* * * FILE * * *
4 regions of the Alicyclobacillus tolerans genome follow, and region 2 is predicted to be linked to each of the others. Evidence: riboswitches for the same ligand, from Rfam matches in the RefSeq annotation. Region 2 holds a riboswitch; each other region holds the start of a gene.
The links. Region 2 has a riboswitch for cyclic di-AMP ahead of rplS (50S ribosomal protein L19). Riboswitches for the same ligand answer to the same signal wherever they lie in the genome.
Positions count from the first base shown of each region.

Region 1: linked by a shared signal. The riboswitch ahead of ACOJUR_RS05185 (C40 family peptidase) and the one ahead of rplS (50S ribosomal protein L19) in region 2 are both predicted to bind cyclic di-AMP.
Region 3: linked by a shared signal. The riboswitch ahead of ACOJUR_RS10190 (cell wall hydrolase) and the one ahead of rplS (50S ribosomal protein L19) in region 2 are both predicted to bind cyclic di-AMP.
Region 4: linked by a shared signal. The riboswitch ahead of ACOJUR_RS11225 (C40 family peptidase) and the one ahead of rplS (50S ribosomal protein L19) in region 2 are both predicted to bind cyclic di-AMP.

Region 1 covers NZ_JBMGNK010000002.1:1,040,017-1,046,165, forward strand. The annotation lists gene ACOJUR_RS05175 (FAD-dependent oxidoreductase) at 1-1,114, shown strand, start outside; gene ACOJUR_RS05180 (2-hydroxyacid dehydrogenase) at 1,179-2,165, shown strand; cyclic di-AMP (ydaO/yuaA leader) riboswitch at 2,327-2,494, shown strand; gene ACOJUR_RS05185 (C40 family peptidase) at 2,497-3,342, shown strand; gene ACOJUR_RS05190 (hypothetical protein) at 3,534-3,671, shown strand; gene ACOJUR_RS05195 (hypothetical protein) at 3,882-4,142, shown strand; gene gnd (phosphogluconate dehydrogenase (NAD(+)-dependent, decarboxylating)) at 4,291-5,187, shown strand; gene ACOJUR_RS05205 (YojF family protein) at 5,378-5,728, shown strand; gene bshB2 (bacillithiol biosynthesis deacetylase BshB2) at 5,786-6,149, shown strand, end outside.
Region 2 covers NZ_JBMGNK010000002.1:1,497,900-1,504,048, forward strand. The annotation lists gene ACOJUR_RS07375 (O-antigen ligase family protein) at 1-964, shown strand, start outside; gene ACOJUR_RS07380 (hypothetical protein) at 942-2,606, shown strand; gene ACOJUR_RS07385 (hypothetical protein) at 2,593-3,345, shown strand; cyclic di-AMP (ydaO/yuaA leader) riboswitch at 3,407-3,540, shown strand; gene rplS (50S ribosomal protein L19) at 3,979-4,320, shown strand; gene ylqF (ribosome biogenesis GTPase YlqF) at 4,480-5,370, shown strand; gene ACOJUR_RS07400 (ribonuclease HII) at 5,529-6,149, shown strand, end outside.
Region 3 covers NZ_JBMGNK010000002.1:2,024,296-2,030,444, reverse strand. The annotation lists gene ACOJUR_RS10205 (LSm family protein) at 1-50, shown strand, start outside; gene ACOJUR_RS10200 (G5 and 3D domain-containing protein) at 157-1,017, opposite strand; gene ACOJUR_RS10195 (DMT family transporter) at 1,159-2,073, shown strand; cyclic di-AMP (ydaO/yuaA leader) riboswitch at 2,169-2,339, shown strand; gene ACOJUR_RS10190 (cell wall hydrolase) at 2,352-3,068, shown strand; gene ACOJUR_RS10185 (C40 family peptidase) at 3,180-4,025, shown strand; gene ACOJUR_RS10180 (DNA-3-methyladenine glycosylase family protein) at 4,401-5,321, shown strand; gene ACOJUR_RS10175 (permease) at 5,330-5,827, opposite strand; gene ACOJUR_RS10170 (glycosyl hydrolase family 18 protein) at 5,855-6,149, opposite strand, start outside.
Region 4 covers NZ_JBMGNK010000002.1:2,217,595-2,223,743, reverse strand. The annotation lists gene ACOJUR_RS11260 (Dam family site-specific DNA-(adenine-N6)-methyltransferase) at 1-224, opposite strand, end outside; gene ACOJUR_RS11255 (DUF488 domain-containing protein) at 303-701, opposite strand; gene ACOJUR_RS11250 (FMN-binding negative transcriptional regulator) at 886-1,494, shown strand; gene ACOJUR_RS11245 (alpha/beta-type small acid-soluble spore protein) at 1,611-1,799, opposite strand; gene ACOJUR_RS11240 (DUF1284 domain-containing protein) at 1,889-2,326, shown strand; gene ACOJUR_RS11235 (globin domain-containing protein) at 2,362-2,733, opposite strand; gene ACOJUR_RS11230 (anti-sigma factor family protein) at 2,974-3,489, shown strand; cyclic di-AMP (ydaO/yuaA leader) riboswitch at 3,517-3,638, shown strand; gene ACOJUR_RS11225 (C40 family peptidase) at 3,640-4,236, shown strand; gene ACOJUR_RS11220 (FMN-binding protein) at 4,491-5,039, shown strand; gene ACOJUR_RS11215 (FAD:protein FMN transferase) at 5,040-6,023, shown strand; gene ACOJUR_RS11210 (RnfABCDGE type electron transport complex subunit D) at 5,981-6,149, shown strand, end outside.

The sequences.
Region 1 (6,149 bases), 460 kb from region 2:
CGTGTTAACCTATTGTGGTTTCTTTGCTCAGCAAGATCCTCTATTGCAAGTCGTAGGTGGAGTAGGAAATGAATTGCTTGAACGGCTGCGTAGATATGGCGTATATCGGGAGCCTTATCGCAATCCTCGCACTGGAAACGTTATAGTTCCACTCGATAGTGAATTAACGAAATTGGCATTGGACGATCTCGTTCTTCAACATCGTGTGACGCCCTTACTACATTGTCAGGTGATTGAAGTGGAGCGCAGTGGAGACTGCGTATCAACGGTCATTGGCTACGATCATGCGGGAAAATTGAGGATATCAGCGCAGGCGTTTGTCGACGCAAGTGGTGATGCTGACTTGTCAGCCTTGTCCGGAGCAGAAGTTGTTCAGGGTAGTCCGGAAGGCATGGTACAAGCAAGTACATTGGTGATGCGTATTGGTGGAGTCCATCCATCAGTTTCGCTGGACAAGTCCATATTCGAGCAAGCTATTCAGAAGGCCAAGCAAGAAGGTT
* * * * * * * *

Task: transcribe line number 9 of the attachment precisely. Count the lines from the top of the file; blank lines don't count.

Region 3 covers NZ_JBMGNK010000002.1:2,024,296-2,030,444, reverse strand. The annotation lists gene ACOJUR_RS10205 (LSm family protein) at 1-50, shown strand, start outside; gene ACOJUR_RS10200 (G5 and 3D domain-containing protein) at 157-1,017, opposite strand; gene ACOJUR_RS10195 (DMT family transporter) at 1,159-2,073, shown strand; cyclic di-AMP (ydaO/yuaA leader) riboswitch at 2,169-2,339, shown strand; gene ACOJUR_RS10190 (cell wall hydrolase) at 2,352-3,068, shown strand; gene ACOJUR_RS10185 (C40 family peptidase) at 3,180-4,025, shown strand; gene ACOJUR_RS10180 (DNA-3-methyladenine glycosylase family protein) at 4,401-5,321, shown strand; gene ACOJUR_RS10175 (permease) at 5,330-5,827, opposite strand; gene ACOJUR_RS10170 (glycosyl hydrolase family 18 protein) at 5,855-6,149, opposite strand, start outside.